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Bascarsija and Sebilj Fountain
Bascarsija and Sebilj Fountain
Bascarsija (tur. – the main market) was established in the 15th century by Isa-Bey Ishakovic, the founder of Sarajevo, and Ghazi Husrev-Bey who left an exquisite endowment as a legacy to the city.
Location: Old Town
In addition to these two benefactors, some other regents and wealthy merchants contributed with their donations.
With rise of the Empire, the city progresses as well. Thus, Bascarsija was finished by the end of the 16th century, and the city soon after witnessed its golden age. Along with Istanbul, Thessaloniki, Edirne and Athens, it became one of the 5 largest cities in the Balkans, the city of trading and wealthy and powerful community.
The square spread into several trading and craftsmen alleys, it comprised 45 markets and over 80 crafts. Tiny cobbled alleys intertwined and spread towards mosques, inns, bedestans, hamams, schools and tekkes, fountains, caravanserai…  

The first water supply system was built in the mid 15th century, and significantly extended in the 16th century. By the end of the Ottoman period, there were 156 spouts and several stone fountains built mainly as an endowment.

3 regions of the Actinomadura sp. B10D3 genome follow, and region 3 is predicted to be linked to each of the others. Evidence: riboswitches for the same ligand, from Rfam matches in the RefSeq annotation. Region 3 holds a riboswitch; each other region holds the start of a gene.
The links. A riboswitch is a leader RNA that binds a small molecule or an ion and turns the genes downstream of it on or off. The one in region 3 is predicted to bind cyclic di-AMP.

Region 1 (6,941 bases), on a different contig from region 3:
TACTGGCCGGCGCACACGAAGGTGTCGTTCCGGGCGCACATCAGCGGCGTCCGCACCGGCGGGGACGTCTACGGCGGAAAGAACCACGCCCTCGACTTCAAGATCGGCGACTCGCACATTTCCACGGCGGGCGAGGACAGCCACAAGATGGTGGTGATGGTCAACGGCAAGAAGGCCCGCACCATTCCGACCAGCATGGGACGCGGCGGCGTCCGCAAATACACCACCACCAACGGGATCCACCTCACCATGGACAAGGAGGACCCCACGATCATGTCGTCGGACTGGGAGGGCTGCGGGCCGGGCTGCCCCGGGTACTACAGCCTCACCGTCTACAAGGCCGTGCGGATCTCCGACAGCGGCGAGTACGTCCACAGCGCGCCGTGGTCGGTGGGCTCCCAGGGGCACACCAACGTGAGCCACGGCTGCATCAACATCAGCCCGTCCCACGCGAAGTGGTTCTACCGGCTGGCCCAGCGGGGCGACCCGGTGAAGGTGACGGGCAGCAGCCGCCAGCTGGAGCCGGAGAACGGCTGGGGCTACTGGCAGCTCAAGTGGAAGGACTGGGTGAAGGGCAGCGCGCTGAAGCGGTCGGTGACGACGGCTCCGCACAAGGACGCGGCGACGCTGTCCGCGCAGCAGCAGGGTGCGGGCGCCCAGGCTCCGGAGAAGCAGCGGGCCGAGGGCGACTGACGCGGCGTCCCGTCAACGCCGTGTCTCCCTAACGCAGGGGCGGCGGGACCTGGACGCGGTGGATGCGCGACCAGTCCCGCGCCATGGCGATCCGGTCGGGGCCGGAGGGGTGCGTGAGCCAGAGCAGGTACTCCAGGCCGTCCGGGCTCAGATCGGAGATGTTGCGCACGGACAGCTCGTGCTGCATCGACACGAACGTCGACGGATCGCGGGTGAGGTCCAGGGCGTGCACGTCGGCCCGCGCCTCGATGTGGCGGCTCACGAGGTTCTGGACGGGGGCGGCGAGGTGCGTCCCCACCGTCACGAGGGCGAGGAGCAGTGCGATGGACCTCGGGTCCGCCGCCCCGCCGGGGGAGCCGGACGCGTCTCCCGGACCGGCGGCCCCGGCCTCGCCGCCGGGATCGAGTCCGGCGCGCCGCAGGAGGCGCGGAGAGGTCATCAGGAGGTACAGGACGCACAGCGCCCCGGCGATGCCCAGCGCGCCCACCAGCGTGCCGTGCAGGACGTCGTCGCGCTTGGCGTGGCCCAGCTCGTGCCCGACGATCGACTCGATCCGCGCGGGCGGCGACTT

Sebilj Fountain is a symbol of Sarajevo. A legend says: "Whoever drinks water from any of Sarajevo’s fountains and spouts will come to Sarajevo”. The Sebilj Fountain was built in 1753.

It is central spot of the Bascarsija Square, which spreads into several trading and craftsmen alleys named after a particular craft hood. Looking from above, the Bascarsija Square is surrounded by residential communities with beautiful authentic houses and tiny gardens, as well as the business and cultural centre. Thus, Bascarsija, stands there as an open antique amphitheater with old alleys, quarters and houses scattered around.

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